What Is The City Doing?

In part of our green efforts, the City purchases energy from the Smoky Hills Wind Farm in Kansas and distributed and managed by the City of Independence Power and Light Department (IPL). IPL continues to seek renewable energy options as part of the department’s future power supply portfolio, while the City supplies residents with renewable engery options. Additionally, IPL participates in a Net Metering program, which allows customers to install a renewable energy generator to offset their electric rates.

The City of Independence Public Works Department is working with Independence Power and Light Department (IPL) to begin converting to solar-powered school crossing signals at locations without signals or that have signs that need to be converted to signals. The first two solar signals were installed on R.D. Mize Road just east of M-291 at the Blackburn School.


What You Can Do!

You can participate in the City’s Net Metering program which allows you to install a renewable energy generator to offset electrical rates. For more information, visit IPL’s website.

You may be eligible to receive local, state and federal tax credits or rebates for purchasing renewable energy sources like solar panels or wind turbines. For more information visit the Independence Power and Light website, the Missouri Department of Natural Resources Energy Division website, and the Department of Energy website.

You can invest in renewable energy by donating or investing in renewable energy development. There are numerous financing and tax credit opportunities if you wish to install your own renewable energy source. For more information, please visit The Office of Energy Efficiency and Renewable Energy website.

You can also pursue a “Clean Energy” job. The renewable energy industry is growing and needs skilled workers. For more information about pursuing a career in clean energy, visit EERE: Clean Energy Job website.


Additional Links

  • City of Independence Power and Light (IPL)
    Visit the IPL's website to learn about incentives that IPL offers to customers who utilize renewable energy.
  • Missouri Department of Natural Resources (DNR)
    DNR's Division of Energy is a nonregulatory state agency that works to protect the environment and stimulate the economy through energy efficiency and renewable energy resources and technologies.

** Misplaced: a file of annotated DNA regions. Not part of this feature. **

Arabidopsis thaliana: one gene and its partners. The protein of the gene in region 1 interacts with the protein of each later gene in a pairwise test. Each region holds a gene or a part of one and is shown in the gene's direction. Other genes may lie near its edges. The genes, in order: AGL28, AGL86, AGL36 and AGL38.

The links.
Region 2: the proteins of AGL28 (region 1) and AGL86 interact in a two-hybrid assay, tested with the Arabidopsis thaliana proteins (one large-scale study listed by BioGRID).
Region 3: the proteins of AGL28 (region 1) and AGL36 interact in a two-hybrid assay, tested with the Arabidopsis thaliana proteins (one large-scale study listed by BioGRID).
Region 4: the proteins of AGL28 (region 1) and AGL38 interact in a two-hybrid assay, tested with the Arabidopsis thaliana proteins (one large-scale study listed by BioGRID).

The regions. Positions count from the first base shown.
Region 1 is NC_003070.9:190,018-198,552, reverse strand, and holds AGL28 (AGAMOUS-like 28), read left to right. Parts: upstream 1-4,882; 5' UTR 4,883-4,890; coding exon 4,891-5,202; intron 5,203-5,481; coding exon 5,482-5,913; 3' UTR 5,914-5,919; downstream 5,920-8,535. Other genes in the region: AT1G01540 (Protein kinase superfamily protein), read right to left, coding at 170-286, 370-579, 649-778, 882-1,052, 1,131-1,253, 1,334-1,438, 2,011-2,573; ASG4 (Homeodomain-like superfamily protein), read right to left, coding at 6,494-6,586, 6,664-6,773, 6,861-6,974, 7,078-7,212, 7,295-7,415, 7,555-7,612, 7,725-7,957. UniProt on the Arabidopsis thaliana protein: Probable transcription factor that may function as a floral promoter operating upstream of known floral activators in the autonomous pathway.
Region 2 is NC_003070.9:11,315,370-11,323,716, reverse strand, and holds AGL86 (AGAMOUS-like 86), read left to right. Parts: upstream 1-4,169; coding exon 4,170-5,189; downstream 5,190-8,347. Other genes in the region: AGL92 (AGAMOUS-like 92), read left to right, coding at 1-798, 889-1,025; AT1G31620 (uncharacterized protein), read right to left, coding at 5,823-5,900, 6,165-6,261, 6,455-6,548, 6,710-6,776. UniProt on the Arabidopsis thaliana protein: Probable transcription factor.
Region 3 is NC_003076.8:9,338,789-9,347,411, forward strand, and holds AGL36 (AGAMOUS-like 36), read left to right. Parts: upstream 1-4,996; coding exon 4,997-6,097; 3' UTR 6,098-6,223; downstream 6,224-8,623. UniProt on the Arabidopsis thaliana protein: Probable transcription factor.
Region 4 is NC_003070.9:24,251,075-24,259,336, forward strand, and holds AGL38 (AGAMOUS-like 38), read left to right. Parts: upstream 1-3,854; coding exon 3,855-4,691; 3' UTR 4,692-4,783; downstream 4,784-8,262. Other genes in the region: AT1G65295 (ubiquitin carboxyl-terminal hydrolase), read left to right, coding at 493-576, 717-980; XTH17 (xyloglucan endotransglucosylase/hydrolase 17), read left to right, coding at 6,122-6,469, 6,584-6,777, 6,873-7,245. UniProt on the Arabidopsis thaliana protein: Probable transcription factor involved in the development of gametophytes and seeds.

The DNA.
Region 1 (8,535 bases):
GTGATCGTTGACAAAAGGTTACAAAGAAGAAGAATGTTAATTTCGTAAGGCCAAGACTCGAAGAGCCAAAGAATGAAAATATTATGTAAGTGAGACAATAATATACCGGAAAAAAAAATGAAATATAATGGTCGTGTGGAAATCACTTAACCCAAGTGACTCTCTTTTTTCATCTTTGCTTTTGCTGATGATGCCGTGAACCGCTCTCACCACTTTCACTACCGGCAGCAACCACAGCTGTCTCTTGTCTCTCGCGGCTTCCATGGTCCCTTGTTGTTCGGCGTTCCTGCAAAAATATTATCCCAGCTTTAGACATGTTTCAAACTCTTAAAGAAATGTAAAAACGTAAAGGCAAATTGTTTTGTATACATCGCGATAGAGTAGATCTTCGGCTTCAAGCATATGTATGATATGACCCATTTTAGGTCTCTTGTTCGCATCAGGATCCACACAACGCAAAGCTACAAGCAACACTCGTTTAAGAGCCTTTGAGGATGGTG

• National Renewable Energy Laboratory (NREL)
    NREL is the only federal laboratory dedicated to the research, development, commercialization and deployment of renewable energy and energy efficiency technologies. Backed by 32 years of achievement, NREL leads the way in helping meet the growing demand for clean energy.
  • Office of Energy Efficiency and Renewable Energy (EERE)
    EERE invests in clean energy technologies that strengthen the economy, protect the environment, and reduce dependence on foreign oil.
  • U.S. Department of Energy
    The Department of Energy's overarching mission is to advance the national, economic, and energy security of the United States; to promote scientific and technological innovation in support of that mission; and to ensure the environmental cleanup of the national nuclear weapons complex.

Transportation

You use transportation to get from one place to the next. Transportation can include personal vehicles, airplanes, buses, bicycles, and trains. We need transportation to get to work and school, but transportation is a big source of pollutants. It is estimated that transportation contributes to as much as one-third of all U.S. carbon dioxide emissions. We can work together as a community to find environmentally friendly and effective alternative solutions to transportation.

What Is The City Doing?

The City is constantly looking for ways to encourage residents to improve their transportation choices. The Parks and Recreation Department has a series of recreational trails which can be used for recreation or commuting. For a map of the trails, please visit the City of Independence Parks and Recreation Department. The City also encourages the use of the Metro Bus. For routes, visit The Metro website.

What You Can Do!

You can do a lot of things to make your transportation more environmentally-friendly. Here are some suggestions below:

Carpool

Rideshare Connections is your one stop shop for all of your local carpooling needs! Whether it is to search for availble carpoolers, or to get carpooling tips, Rideshare Connections will get you there!

Need figures? Try the Rideshare Cost Savings Calculator Tool.

Buy a Fuel Efficient Vehicle

Buying a fuel efficient vehicle will enable you to take advantage of the numerous tax credit available while helping the envoirnment! For a list of credits, please visit Fuel Economy: Tax Incentives web page.

Take Public Transportation

A great way to cut on gas and cash is to use the Metro Bus. The City of Independence is serviced by the Metro Bus and has numerous routes and times that will fit any schedule! To find out more about the Metro Bus routes, please visit The Metro website.